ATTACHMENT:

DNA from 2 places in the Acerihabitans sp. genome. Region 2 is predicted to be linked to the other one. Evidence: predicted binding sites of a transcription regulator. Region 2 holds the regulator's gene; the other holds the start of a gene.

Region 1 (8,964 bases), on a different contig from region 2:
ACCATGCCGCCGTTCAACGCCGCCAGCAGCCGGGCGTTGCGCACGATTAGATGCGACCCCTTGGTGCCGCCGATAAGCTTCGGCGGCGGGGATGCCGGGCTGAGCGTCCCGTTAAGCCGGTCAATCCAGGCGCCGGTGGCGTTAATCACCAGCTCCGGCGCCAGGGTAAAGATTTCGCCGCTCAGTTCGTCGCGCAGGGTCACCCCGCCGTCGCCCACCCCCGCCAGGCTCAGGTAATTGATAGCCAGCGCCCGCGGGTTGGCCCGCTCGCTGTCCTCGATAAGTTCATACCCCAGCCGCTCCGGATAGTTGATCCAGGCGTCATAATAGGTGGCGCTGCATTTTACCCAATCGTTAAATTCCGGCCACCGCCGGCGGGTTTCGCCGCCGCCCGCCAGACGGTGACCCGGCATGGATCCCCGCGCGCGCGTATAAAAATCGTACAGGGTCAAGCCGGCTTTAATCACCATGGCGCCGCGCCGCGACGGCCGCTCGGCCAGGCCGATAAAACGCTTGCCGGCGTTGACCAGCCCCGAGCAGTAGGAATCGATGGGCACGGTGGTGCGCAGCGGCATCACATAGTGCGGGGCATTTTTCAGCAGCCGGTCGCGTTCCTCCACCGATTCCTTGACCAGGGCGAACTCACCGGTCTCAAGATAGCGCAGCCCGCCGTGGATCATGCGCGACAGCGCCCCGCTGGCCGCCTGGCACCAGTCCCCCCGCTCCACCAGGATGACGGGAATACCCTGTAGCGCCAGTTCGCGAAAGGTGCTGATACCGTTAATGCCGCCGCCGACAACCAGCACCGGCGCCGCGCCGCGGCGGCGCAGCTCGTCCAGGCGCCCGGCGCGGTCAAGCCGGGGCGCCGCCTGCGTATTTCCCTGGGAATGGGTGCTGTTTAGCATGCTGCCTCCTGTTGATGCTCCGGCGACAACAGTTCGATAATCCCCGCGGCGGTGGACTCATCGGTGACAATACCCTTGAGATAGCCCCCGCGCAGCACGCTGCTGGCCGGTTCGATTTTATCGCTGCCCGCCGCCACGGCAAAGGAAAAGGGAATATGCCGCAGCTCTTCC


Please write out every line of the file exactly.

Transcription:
DNA from 2 places in the Acerihabitans sp. genome. Region 2 is predicted to be linked to the other one. Evidence: predicted binding sites of a transcription regulator. Region 2 holds the regulator's gene; the other holds the start of a gene.

Region 1 (8,964 bases), on a different contig from region 2:
ACCATGCCGCCGTTCAACGCCGCCAGCAGCCGGGCGTTGCGCACGATTAGATGCGACCCCTTGGTGCCGCCGATAAGCTTCGGCGGCGGGGATGCCGGGCTGAGCGTCCCGTTAAGCCGGTCAATCCAGGCGCCGGTGGCGTTAATCACCAGCTCCGGCGCCAGGGTAAAGATTTCGCCGCTCAGTTCGTCGCGCAGGGTCACCCCGCCGTCGCCCACCCCCGCCAGGCTCAGGTAATTGATAGCCAGCGCCCGCGGGTTGGCCCGCTCGCTGTCCTCGATAAGTTCATACCCCAGCCGCTCCGGATAGTTGATCCAGGCGTCATAATAGGTGGCGCTGCATTTTACCCAATCGTTAAATTCCGGCCACCGCCGGCGGGTTTCGCCGCCGCCCGCCAGACGGTGACCCGGCATGGATCCCCGCGCGCGCGTATAAAAATCGTACAGGGTCAAGCCGGCTTTAATCACCATGGCGCCGCGCCGCGACGGCCGCTCGGCCAGGCCGATAAAACGCTTGCCGGCGTTGACCAGCCCCGAGCAGTAGGAATCGATGGGCACGGTGGTGCGCAGCGGCATCACATAGTGCGGGGCATTTTTCAGCAGCCGGTCGCGTTCCTCCACCGATTCCTTGACCAGGGCGAACTCACCGGTCTCAAGATAGCGCAGCCCGCCGTGGATCATGCGCGACAGCGCCCCGCTGGCCGCCTGGCACCAGTCCCCCCGCTCCACCAGGATGACGGGAATACCCTGTAGCGCCAGTTCGCGAAAGGTGCTGATACCGTTAATGCCGCCGCCGACAACCAGCACCGGCGCCGCGCCGCGGCGGCGCAGCTCGTCCAGGCGCCCGGCGCGGTCAAGCCGGGGCGCCGCCTGCGTATTTCCCTGGGAATGGGTGCTGTTTAGCATGCTGCCTCCTGTTGATGCTCCGGCGACAACAGTTCGATAATCCCCGCGGCGGTGGACTCATCGGTGACAATACCCTTGAGATAGCCCCCGCGCAGCACGCTGCTGGCCGGTTCGATTTTATCGCTGCCCGCCGCCACGGCAAAGGAAAAGGGAATATGCCGCAGCTCTTCC